EP 653 as initially granted pertained to a bunghole closure for closing a transport drum containing thionyl chloride (claim 1), a transport drum comprising a bunghole closure (claim 6), and a use of perhalogenated polymers for sealing a transport drum which at least partly contains thionyl chloride (claim 11).
The key feature of the patent pertains to a sealing which consists essentially of a perhalogenated polymer, in particular PTFE (more widely known as Teflon®) and/or PCTFE. According to EP 653, such sealings significantly reduce the corrosion of the transport drum which would occur if the thionyl chloride escaped and reacted with the humidity of ambient air.
The partial waiver published as EP(CH) 653 H1 was registered in accordance with a request filed by the proprietor in September 2019 — while, according to the available online registers, the European patent was abandoned in all other countries. With the partial waiver, the independent claims directed to the bunghole closure and the use were deleted, and the remaining claim on the transport drum was limited, inter alia, to the feature that the drum is actually filled with thionyl chloride (and not only that it is suitable for this purpose).
Defendant did not dispute the infringement; only the question of validity of the patent remained. The defendant had relied on four public prior uses as closest prior art. One of the prior uses related to a drum containing a PTFE seal. However, the drum had been used for storing oxalyl chloride instead of thionyl chloride.
As became apparent in the course of the hearing, the expert opinion of the judge-rapporteur had been much in favor of defendant’s arguments.
Plaintiff argued that thionyl chloride is an exceptionally aggressive liquid requiring safety considerations going far beyond those for oxalyl chloride. This would be of utmost importance, in particular during transport of the drums when the sealing could be heavily and plastically deformed. Furthermore, plaintiff referred to a warning of Tri-Sure, a global leader in industrial closures and packaging components, according to which PTFE is not recommended for aggressive chemicals. In addition, the drums of the prior uses had not been suitable for storing thionyl chloride. Further, plaintiff questioned the public availability of the alleged prior uses.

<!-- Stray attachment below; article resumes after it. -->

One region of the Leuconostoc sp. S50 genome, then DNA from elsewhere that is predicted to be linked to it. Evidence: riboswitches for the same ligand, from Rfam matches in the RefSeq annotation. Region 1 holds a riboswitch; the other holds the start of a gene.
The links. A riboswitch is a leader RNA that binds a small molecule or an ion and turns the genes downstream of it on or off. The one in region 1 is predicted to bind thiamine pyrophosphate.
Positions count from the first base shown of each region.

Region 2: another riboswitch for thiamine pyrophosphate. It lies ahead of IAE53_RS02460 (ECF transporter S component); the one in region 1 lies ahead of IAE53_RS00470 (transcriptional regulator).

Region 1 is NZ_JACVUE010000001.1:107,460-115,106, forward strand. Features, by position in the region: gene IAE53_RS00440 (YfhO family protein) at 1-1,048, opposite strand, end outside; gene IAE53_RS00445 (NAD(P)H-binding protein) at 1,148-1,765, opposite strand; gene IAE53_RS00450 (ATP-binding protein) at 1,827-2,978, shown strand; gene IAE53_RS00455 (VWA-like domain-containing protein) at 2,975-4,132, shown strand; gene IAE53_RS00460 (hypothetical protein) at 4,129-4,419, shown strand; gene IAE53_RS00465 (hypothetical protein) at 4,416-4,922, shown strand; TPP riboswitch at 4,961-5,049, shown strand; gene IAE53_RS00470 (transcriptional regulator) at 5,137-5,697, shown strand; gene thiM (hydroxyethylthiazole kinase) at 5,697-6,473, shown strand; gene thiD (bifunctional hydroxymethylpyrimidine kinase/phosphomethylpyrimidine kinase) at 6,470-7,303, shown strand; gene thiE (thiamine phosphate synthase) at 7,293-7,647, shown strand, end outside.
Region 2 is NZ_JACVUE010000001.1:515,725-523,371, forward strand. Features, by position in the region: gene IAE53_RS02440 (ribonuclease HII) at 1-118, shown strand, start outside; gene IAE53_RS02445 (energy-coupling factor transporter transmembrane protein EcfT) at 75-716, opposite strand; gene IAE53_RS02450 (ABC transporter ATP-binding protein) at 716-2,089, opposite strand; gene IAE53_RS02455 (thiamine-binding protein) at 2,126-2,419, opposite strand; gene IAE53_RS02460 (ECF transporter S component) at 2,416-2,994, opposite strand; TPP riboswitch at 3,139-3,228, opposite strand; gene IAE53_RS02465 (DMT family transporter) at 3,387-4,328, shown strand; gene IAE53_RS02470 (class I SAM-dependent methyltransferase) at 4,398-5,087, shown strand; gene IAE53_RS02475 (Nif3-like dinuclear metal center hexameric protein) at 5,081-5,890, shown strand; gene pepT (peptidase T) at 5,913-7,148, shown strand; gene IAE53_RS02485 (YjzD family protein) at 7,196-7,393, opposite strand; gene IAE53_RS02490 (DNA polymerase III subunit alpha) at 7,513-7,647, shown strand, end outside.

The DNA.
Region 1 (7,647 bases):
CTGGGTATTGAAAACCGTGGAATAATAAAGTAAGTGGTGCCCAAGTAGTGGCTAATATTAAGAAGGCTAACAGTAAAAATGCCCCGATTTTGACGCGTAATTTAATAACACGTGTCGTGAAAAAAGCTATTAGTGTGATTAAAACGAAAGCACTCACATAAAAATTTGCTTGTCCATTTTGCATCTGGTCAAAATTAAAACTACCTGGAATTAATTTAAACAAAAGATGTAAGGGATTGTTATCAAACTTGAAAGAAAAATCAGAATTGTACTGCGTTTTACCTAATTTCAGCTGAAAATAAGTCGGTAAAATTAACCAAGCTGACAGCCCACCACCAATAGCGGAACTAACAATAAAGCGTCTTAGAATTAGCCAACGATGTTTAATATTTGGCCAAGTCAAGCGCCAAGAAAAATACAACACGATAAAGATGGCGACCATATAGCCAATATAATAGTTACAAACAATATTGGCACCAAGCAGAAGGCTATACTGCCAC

In response, defendant argued that, on the basis of their inherent physical properties, the drums were actually suitable for storing thionyl chloride. Furthermore, plaintiff had not proven the alleged advantages re deformation behavior over previously known sealings. Moreover, the patent had not distinguished between thionyl chloride and less aggressive substances. Instead, it referred only generally to difficulties in storing corrosive liquids of which oxalyl chloride was just another example. The objective technical problem was therefore only to fill the drum with another corrosive liquid. Relating to the public availability, defendant offered two witnesses.
Close to the end of the hearing, some confusion arose as to where the seal was exactly located in some of the prior uses. Plaintiff’s statements in this respect appeared to surprise the judges. It was briefly discussed whether this issue had to be regarded as a novum (and would therefore not be admissible). However, plaintiff pointed to a passage in a written submission which allegedly contained this reasoning before closure of the file.
No settlement discussions took place. The President finally announced that a judgment could probably be expected in early 2022.
Reported by Stephan BALLIEL-ZAKOWICZ and Martin WILMING
Panel of Judges:
- Dr. Mark SCHWEIZER
- Dr. Tobias BREMI
- Dr. Martin SPERRLE
- Dr. Tobias BREMI
- Susanne ANDERHALDEN
Representative(s) of Plaintiff:
Representative(s) of Defendant:
PATENT IN SUIT
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